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Market Commentary by Scott J. Brown, Ph.D., Chief Economist
The terrorist bombing at the Boston Marathon and news of ricin-laced letters mailed to elected officials did not appear to have a major impact on the financial markets, but they certainly didn’t help. The major stock market averages were volatile. Bond yields remained low. Commodity prices remained under pressure.
Economic data were mixed, but generally weak. The Fed’s Beige Book noted that anecdotal reports from late February to early April were consistent with moderate economic growth. The Index of Leading Economic Indicators edged lower. Industrial production rose more than expected, but that was due to a jump in utility output (colder temperatures). Factory output fell modestly in March, with strength in autos, but weak otherwise. Seasonal adjustment led to a drop in gasoline prices, pushing the headline Consumer Price Index lower in March, while core inflation rose modestly.
Next week, reports on home sales and durable goods orders have the potential to surprise. Housing should continue to recover, but there may be supply issues in the short run. A relapse in orders at Boeing should have pushed overall orders down in March. Ex-transportation, orders are likely to have been mixed, but generally lackluster.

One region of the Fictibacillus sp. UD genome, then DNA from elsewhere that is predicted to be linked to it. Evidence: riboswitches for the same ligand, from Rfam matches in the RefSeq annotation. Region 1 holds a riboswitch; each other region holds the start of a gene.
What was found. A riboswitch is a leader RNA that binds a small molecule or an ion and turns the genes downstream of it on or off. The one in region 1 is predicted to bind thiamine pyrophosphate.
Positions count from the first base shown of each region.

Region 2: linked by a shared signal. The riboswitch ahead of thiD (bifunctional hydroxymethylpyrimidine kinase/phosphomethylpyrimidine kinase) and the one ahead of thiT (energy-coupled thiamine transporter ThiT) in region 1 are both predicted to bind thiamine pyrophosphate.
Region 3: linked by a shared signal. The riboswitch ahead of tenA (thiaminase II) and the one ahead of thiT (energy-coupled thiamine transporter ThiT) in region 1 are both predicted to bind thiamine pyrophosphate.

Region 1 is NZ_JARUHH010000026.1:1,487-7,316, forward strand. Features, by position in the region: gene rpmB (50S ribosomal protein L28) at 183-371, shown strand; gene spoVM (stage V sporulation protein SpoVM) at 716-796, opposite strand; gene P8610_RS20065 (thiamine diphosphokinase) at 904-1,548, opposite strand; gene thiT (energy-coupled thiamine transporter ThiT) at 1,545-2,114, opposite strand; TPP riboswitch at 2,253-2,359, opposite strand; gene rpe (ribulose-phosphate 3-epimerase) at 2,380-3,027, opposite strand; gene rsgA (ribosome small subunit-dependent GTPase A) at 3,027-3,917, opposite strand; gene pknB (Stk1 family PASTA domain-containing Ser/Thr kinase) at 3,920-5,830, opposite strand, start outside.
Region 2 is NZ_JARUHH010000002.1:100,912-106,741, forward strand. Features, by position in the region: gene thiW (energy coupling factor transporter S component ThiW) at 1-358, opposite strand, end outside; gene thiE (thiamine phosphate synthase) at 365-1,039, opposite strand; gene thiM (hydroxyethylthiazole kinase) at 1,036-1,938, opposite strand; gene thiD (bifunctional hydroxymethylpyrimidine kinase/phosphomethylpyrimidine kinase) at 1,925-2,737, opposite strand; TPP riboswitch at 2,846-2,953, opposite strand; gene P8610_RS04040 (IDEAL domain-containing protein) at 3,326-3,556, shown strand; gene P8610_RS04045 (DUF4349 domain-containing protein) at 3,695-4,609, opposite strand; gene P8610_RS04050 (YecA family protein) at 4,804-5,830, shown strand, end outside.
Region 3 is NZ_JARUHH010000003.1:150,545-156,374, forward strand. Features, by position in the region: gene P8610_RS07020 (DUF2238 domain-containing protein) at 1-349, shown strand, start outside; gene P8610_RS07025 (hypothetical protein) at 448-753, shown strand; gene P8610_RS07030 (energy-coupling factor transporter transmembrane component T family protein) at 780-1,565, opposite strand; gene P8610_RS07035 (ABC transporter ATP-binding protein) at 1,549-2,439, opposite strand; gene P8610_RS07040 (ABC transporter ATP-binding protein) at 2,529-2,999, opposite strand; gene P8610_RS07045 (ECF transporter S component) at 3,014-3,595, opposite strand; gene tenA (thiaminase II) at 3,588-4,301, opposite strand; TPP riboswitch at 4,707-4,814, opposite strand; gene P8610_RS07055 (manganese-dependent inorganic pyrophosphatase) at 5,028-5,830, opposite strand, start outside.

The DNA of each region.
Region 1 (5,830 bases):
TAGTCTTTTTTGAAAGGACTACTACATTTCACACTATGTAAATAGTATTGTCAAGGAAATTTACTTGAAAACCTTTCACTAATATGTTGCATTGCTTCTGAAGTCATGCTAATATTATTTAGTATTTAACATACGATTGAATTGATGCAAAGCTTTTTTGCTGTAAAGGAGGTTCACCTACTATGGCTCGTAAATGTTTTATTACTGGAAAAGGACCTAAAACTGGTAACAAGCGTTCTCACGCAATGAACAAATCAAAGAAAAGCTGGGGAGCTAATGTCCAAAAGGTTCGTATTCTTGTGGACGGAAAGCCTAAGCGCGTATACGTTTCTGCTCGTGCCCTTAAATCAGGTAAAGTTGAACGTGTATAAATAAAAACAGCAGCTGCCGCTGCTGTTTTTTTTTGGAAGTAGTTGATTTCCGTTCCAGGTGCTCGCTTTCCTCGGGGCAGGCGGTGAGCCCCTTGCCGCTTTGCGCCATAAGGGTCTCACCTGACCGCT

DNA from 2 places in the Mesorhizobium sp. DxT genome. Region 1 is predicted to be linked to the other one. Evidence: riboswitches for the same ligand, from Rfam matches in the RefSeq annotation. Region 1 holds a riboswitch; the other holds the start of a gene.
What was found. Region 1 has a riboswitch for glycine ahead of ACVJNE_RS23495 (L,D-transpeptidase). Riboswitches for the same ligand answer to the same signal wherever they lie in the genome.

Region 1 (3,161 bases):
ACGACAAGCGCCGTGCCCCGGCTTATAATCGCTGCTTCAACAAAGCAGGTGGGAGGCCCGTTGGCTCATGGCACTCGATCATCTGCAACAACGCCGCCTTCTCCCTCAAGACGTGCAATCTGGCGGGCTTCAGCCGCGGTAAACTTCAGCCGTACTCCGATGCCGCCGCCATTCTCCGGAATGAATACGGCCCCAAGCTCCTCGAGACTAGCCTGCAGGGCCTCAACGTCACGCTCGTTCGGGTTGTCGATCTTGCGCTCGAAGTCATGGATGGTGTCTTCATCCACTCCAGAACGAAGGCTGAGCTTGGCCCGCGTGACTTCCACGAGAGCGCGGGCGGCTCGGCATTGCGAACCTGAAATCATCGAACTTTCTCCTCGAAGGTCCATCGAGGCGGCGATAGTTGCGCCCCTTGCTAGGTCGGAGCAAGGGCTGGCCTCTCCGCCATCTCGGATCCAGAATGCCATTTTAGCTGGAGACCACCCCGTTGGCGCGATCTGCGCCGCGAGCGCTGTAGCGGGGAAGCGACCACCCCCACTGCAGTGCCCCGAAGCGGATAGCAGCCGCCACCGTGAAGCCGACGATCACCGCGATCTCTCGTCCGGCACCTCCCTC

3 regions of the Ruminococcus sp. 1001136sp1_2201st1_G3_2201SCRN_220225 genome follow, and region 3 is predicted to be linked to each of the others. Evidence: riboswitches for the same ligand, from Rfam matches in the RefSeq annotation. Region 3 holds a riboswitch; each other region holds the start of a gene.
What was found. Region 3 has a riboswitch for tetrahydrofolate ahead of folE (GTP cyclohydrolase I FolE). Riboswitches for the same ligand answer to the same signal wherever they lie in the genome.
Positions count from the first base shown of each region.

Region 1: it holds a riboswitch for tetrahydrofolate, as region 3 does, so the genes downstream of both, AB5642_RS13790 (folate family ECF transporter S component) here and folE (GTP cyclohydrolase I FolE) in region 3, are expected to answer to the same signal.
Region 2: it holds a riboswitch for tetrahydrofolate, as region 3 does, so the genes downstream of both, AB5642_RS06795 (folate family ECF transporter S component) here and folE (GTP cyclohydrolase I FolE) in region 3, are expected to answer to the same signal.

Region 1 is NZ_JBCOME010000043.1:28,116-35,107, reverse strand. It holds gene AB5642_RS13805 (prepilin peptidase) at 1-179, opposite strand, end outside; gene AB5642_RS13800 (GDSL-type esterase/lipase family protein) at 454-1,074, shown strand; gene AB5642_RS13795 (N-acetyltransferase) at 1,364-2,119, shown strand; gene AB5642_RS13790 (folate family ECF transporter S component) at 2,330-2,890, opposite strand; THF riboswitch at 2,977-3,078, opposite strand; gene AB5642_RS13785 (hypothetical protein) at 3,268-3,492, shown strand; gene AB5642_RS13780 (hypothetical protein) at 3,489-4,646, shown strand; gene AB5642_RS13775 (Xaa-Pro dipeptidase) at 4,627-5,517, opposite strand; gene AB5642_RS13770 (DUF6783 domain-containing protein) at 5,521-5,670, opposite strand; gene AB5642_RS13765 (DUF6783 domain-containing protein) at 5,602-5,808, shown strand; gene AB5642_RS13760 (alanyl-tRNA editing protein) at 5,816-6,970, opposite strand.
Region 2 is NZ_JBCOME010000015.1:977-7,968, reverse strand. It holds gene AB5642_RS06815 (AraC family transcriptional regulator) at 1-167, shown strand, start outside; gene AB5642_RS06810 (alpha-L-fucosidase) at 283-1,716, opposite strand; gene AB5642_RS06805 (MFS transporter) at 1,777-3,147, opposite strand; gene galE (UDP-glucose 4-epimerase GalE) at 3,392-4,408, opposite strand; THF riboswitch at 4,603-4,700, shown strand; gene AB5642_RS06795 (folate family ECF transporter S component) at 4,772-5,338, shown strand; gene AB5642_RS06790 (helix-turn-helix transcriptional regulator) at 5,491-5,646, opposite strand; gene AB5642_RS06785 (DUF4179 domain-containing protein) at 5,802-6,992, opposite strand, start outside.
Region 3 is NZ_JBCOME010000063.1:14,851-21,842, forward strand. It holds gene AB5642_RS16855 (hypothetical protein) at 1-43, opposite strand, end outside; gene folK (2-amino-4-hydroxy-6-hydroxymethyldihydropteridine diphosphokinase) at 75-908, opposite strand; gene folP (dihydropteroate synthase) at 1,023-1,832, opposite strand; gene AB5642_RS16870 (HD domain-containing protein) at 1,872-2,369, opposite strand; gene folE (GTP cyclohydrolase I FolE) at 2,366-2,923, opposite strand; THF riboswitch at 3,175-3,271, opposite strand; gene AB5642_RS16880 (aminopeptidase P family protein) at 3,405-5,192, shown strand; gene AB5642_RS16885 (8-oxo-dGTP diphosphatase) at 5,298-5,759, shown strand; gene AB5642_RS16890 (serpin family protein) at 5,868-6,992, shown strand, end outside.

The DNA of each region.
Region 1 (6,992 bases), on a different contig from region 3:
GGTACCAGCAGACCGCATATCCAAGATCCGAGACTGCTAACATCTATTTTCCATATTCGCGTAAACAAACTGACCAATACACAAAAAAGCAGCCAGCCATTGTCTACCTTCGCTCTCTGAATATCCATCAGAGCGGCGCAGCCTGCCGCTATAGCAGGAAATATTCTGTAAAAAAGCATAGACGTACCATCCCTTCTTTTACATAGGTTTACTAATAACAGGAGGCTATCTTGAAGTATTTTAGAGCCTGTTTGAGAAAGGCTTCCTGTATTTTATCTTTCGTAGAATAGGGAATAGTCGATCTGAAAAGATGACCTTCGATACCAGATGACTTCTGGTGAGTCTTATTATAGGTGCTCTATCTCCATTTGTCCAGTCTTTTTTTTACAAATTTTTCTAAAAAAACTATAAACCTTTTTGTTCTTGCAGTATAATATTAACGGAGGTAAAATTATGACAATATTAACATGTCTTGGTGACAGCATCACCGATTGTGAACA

The advance estimate of GDP is always an adventure. The government doesn’t have March figures on trade, inventories, and other components, and will have to guestimate. More importantly, the 1Q13 GDP figures don’t tell us anything about growth in the current quarter and beyond.
Consumer Money Rates
Treasury Yield Curve – 04/19/2013
S&P Sector Performance (YTD) – 04/19/2013
US government bonds and treasury bills are guaranteed by the US government and, if held to maturity, offer a fixed rate of return and guaranteed principal value. US government bonds are issued and guaranteed as to the timely payment of principal and interest by the federal government. Treasury bills are certificates reflecting short-term (less than one year) obligations of the US government.
Commodities trading is generally considered speculative because of the significant potential for investment loss. Markets for commodities are likely to be volatile and there may be sharp price fluctuations even during periods when prices overall are rising. Specific sector investing can be subject to different and greater risks than more diversified investments.
Tax Equiv Muni yields (TEY) assume a 35% tax rate on triple-A rated, tax-exempt insured revenue bonds.
The information contained herein has been obtained from sources considered reliable, but we do not guarantee that the foregoing material is accurate or complete. Data source: Bloomberg, as of close of business April 4th, 2013.
Frazier Allen, WMS, CRPS, Financial Advisor with F&M Bank
Web Site: http://www.raymondjames.com/frazierallen
TopicsBritish Pound, Crude Oil, Cyprus, DJIA, Euro, gold, Iceland, Japanese Yen, Mexican Peso, MSCI EAFE, Nasdaq, Raymond James Investment Services, Russell 2000, S&P 500, Scott J. Brown, U.S. Stock Market, Weekly Market Snapshot
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